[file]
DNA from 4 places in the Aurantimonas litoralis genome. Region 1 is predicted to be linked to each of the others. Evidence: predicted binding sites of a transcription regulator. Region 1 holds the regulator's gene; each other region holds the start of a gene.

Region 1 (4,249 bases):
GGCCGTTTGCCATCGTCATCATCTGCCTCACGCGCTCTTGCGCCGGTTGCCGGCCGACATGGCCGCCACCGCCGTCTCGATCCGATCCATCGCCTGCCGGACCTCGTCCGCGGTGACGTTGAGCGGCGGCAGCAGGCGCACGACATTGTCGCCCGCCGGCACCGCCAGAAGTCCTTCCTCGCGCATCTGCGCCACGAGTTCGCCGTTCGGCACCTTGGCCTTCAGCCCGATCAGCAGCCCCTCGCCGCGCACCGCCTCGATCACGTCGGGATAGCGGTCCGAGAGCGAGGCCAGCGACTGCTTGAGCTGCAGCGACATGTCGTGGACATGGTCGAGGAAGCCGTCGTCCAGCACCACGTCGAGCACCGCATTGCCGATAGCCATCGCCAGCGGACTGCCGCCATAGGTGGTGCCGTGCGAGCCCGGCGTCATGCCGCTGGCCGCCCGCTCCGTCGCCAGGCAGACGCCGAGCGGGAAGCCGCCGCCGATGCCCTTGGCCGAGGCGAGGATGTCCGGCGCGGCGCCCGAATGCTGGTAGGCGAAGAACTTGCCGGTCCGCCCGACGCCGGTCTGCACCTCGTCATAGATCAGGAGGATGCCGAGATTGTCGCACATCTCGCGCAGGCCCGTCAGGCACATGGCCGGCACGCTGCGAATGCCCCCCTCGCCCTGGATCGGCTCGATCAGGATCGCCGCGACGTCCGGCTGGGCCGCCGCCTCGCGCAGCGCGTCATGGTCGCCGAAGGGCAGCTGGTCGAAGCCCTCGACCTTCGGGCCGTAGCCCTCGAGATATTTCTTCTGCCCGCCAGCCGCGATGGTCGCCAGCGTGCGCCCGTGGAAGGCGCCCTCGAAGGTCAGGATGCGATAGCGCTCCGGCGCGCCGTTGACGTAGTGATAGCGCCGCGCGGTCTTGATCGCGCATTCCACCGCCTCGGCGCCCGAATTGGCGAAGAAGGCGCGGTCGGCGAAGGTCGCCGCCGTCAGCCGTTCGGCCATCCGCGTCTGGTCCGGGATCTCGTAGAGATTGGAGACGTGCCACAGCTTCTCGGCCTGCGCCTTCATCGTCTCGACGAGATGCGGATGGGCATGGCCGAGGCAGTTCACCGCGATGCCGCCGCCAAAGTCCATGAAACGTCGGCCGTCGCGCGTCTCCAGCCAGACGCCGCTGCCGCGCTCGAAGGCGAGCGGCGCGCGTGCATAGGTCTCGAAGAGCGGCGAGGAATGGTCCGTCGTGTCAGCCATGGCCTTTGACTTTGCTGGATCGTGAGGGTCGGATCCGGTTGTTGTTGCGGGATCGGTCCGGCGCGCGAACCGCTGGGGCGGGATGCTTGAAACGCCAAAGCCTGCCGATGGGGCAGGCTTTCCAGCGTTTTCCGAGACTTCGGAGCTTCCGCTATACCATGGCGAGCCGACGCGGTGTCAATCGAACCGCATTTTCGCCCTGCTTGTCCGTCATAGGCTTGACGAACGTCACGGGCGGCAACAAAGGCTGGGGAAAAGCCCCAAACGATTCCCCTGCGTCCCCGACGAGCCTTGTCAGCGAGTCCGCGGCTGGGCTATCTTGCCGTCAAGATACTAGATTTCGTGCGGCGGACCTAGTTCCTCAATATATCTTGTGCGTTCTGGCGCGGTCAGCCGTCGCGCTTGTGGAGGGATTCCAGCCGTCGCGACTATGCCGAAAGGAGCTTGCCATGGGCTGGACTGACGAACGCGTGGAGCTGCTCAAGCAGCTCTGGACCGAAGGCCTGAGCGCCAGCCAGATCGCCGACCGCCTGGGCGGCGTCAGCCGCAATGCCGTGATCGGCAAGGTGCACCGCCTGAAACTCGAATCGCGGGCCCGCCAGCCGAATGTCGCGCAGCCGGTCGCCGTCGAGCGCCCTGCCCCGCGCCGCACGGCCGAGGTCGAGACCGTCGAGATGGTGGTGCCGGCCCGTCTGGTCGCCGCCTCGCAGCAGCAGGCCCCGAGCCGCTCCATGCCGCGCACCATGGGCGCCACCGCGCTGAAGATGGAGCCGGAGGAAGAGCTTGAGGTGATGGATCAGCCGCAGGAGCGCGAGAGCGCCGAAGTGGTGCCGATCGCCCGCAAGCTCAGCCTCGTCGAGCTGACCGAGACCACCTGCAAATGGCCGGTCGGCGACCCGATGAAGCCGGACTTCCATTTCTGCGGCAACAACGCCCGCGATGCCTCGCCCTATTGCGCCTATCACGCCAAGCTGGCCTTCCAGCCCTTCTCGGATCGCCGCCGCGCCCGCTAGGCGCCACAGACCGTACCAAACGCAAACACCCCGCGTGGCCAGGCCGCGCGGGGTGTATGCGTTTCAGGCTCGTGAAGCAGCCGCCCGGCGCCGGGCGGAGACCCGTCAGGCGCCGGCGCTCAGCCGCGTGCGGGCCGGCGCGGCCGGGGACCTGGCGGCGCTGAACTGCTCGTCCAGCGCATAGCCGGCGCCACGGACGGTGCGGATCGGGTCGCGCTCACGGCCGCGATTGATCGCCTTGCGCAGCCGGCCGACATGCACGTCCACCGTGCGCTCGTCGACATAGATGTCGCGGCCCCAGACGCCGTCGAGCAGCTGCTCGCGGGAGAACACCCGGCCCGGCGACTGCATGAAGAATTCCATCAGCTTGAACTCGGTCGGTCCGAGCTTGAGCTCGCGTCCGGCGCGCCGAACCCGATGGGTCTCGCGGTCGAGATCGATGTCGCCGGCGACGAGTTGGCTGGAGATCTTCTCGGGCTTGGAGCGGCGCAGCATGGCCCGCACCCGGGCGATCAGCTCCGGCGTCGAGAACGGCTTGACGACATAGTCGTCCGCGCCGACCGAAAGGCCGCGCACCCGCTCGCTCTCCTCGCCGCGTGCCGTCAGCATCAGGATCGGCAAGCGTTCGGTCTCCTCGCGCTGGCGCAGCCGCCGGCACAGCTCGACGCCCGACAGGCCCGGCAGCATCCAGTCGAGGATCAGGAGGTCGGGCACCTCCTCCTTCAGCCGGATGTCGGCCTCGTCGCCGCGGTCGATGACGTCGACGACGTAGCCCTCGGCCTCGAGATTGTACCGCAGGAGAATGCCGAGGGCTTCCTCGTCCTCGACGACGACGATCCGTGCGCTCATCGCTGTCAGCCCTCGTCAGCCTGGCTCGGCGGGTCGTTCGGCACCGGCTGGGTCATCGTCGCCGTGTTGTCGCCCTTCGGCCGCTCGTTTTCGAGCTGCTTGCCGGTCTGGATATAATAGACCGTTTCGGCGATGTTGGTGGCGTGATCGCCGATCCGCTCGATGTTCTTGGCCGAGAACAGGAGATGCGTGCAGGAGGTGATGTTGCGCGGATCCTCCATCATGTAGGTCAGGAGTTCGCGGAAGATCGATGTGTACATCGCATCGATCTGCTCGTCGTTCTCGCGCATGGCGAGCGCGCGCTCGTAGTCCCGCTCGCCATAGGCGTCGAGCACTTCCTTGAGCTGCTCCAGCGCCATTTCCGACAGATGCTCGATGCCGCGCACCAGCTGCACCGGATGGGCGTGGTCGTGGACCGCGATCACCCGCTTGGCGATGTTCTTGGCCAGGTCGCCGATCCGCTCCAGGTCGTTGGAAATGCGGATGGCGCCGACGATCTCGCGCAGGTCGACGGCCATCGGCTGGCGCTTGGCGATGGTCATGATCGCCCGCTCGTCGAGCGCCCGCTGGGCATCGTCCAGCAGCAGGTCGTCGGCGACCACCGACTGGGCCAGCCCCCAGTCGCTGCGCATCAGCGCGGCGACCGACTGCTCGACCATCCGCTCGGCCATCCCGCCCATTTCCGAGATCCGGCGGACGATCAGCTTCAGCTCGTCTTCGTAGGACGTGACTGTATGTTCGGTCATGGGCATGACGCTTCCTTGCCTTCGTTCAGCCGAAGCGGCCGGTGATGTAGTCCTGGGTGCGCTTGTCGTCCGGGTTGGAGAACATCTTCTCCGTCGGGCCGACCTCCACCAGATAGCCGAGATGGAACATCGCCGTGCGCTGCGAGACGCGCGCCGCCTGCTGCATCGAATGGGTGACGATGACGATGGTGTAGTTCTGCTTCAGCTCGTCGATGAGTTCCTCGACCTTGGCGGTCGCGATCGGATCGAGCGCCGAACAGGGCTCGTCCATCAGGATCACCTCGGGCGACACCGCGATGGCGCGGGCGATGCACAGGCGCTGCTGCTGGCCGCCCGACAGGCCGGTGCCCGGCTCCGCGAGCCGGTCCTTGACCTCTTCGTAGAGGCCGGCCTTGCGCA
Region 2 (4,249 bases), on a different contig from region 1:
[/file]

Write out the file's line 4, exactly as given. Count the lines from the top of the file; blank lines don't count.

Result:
Region 2 (4,249 bases), on a different contig from region 1: